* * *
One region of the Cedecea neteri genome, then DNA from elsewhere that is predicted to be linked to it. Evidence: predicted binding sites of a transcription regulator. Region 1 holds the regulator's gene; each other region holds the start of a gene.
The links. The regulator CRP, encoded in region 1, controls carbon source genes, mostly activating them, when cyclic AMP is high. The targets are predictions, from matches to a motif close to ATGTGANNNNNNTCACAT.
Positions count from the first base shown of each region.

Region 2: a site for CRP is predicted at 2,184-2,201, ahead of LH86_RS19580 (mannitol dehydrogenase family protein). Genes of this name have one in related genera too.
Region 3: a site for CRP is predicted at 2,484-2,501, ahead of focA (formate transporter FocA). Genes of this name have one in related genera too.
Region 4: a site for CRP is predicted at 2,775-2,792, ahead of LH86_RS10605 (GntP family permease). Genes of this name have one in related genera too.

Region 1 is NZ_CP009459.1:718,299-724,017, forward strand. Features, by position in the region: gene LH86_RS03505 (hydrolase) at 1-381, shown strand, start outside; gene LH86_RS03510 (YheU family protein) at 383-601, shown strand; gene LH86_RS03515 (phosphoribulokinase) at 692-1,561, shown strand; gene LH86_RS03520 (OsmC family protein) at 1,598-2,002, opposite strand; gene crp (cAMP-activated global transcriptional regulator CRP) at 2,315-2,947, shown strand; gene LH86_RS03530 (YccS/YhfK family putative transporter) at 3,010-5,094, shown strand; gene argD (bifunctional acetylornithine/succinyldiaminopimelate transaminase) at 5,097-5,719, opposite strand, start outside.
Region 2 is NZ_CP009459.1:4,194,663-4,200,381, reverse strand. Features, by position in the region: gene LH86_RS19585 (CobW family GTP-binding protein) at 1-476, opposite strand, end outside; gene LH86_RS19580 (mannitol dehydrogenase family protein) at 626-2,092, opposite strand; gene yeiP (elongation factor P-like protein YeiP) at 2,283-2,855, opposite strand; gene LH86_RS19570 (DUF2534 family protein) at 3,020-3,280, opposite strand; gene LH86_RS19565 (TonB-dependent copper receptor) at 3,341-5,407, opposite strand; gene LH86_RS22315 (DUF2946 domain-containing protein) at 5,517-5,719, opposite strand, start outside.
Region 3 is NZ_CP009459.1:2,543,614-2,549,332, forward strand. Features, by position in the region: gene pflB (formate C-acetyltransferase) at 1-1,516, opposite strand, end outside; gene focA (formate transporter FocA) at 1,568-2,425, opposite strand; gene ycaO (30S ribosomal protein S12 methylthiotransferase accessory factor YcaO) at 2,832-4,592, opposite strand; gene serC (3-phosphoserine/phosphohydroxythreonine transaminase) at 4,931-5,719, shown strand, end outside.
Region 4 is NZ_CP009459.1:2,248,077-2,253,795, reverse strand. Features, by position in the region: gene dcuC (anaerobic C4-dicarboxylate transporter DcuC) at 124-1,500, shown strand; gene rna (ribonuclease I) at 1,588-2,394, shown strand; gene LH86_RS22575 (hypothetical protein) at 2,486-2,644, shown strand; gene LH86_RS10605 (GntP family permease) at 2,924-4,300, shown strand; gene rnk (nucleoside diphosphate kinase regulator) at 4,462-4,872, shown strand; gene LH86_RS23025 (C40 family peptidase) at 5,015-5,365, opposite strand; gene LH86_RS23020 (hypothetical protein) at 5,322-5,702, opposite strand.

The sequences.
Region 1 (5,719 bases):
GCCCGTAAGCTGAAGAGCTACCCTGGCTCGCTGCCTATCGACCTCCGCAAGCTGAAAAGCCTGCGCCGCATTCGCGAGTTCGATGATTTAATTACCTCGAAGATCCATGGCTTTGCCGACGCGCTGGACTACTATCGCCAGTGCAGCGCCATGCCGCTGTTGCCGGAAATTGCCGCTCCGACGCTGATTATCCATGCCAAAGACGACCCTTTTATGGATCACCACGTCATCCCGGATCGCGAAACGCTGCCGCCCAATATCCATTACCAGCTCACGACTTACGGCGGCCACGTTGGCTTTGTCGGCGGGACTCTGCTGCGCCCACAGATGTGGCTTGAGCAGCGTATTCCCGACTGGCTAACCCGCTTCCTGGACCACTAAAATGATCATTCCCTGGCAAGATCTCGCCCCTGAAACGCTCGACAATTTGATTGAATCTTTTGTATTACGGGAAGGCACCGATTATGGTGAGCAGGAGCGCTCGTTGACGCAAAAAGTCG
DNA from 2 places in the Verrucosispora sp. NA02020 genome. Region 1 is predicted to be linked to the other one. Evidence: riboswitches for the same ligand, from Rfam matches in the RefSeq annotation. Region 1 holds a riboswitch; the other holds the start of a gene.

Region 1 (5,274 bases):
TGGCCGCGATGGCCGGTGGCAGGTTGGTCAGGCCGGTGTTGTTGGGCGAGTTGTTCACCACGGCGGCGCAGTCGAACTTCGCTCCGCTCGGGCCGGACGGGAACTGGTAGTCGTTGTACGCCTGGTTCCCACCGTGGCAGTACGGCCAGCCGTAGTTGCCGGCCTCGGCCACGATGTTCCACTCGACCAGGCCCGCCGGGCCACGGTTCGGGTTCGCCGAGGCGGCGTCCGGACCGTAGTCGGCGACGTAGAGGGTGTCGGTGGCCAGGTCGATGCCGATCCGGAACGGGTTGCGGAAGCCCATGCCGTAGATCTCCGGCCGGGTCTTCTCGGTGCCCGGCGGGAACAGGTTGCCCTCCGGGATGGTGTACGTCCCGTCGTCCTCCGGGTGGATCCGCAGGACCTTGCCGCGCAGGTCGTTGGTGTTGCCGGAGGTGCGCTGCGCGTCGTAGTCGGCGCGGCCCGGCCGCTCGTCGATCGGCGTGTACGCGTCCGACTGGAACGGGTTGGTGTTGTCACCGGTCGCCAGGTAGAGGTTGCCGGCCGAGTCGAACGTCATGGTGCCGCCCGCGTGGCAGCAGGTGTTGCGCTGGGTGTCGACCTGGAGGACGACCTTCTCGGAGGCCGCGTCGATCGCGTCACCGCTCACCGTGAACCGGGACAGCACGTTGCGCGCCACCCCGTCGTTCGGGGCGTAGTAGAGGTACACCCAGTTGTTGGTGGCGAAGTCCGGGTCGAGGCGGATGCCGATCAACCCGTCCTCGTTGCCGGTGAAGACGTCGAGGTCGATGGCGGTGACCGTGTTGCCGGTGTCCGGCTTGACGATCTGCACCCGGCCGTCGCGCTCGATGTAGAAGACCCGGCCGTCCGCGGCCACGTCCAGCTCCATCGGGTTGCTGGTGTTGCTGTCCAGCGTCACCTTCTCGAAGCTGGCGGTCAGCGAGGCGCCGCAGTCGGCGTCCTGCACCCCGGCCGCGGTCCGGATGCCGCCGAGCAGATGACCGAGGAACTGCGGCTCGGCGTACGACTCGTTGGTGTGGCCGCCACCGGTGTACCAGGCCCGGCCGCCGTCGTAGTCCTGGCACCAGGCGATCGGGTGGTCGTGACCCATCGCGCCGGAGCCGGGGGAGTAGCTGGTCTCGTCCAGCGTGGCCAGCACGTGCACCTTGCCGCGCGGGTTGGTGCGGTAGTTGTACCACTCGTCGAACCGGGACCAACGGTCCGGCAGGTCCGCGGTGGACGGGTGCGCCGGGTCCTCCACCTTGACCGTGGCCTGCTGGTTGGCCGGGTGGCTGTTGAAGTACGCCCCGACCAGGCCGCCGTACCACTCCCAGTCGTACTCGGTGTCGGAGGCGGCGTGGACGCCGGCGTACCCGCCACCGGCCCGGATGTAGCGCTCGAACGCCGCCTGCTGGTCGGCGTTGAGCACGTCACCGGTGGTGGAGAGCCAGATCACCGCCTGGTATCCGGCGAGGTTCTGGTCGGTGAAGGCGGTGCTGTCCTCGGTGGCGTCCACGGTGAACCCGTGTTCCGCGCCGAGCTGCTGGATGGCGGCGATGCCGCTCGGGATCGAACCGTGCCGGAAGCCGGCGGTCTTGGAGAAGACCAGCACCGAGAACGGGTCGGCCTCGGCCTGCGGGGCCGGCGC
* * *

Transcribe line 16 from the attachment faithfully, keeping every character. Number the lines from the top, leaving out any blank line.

TGGCCGCGATGGCCGGTGGCAGGTTGGTCAGGCCGGTGTTGTTGGGCGAGTTGTTCACCACGGCGGCGCAGTCGAACTTCGCTCCGCTCGGGCCGGACGGGAACTGGTAGTCGTTGTACGCCTGGTTCCCACCGTGGCAGTACGGCCAGCCGTAGTTGCCGGCCTCGGCCACGATGTTCCACTCGACCAGGCCCGCCGGGCCACGGTTCGGGTTCGCCGAGGCGGCGTCCGGACCGTAGTCGGCGACGTAGAGGGTGTCGGTGGCCAGGTCGATGCCGATCCGGAACGGGTTGCGGAAGCCCATGCCGTAGATCTCCGGCCGGGTCTTCTCGGTGCCCGGCGGGAACAGGTTGCCCTCCGGGATGGTGTACGTCCCGTCGTCCTCCGGGTGGATCCGCAGGACCTTGCCGCGCAGGTCGTTGGTGTTGCCGGAGGTGCGCTGCGCGTCGTAGTCGGCGCGGCCCGGCCGCTCGTCGATCGGCGTGTACGCGTCCGACTGGAACGGGTTGGTGTTGTCACCGGTCGCCAGGTAGAGGTTGCCGGCCGAGTCGAACGTCATGGTGCCGCCCGCGTGGCAGCAGGTGTTGCGCTGGGTGTCGACCTGGAGGACGACCTTCTCGGAGGCCGCGTCGATCGCGTCACCGCTCACCGTGAACCGGGACAGCACGTTGCGCGCCACCCCGTCGTTCGGGGCGTAGTAGAGGTACACCCAGTTGTTGGTGGCGAAGTCCGGGTCGAGGCGGATGCCGATCAACCCGTCCTCGTTGCCGGTGAAGACGTCGAGGTCGATGGCGGTGACCGTGTTGCCGGTGTCCGGCTTGACGATCTGCACCCGGCCGTCGCGCTCGATGTAGAAGACCCGGCCGTCCGCGGCCACGTCCAGCTCCATCGGGTTGCTGGTGTTGCTGTCCAGCGTCACCTTCTCGAAGCTGGCGGTCAGCGAGGCGCCGCAGTCGGCGTCCTGCACCCCGGCCGCGGTCCGGATGCCGCCGAGCAGATGACCGAGGAACTGCGGCTCGGCGTACGACTCGTTGGTGTGGCCGCCACCGGTGTACCAGGCCCGGCCGCCGTCGTAGTCCTGGCACCAGGCGATCGGGTGGTCGTGACCCATCGCGCCGGAGCCGGGGGAGTAGCTGGTCTCGTCCAGCGTGGCCAGCACGTGCACCTTGCCGCGCGGGTTGGTGCGGTAGTTGTACCACTCGTCGAACCGGGACCAACGGTCCGGCAGGTCCGCGGTGGACGGGTGCGCCGGGTCCTCCACCTTGACCGTGGCCTGCTGGTTGGCCGGGTGGCTGTTGAAGTACGCCCCGACCAGGCCGCCGTACCACTCCCAGTCGTACTCGGTGTCGGAGGCGGCGTGGACGCCGGCGTACCCGCCACCGGCCCGGATGTAGCGCTCGAACGCCGCCTGCTGGTCGGCGTTGAGCACGTCACCGGTGGTGGAGAGCCAGATCACCGCCTGGTATCCGGCGAGGTTCTGGTCGGTGAAGGCGGTGCTGTCCTCGGTGGCGTCCACGGTGAACCCGTGTTCCGCGCCGAGCTGCTGGATGGCGGCGATGCCGCTCGGGATCGAACCGTGCCGGAAGCCGGCGGTCTTGGAGAAGACCAGCACCGAGAACGGGTCGGCCTCGGCCTGCGGGGCCGGCGC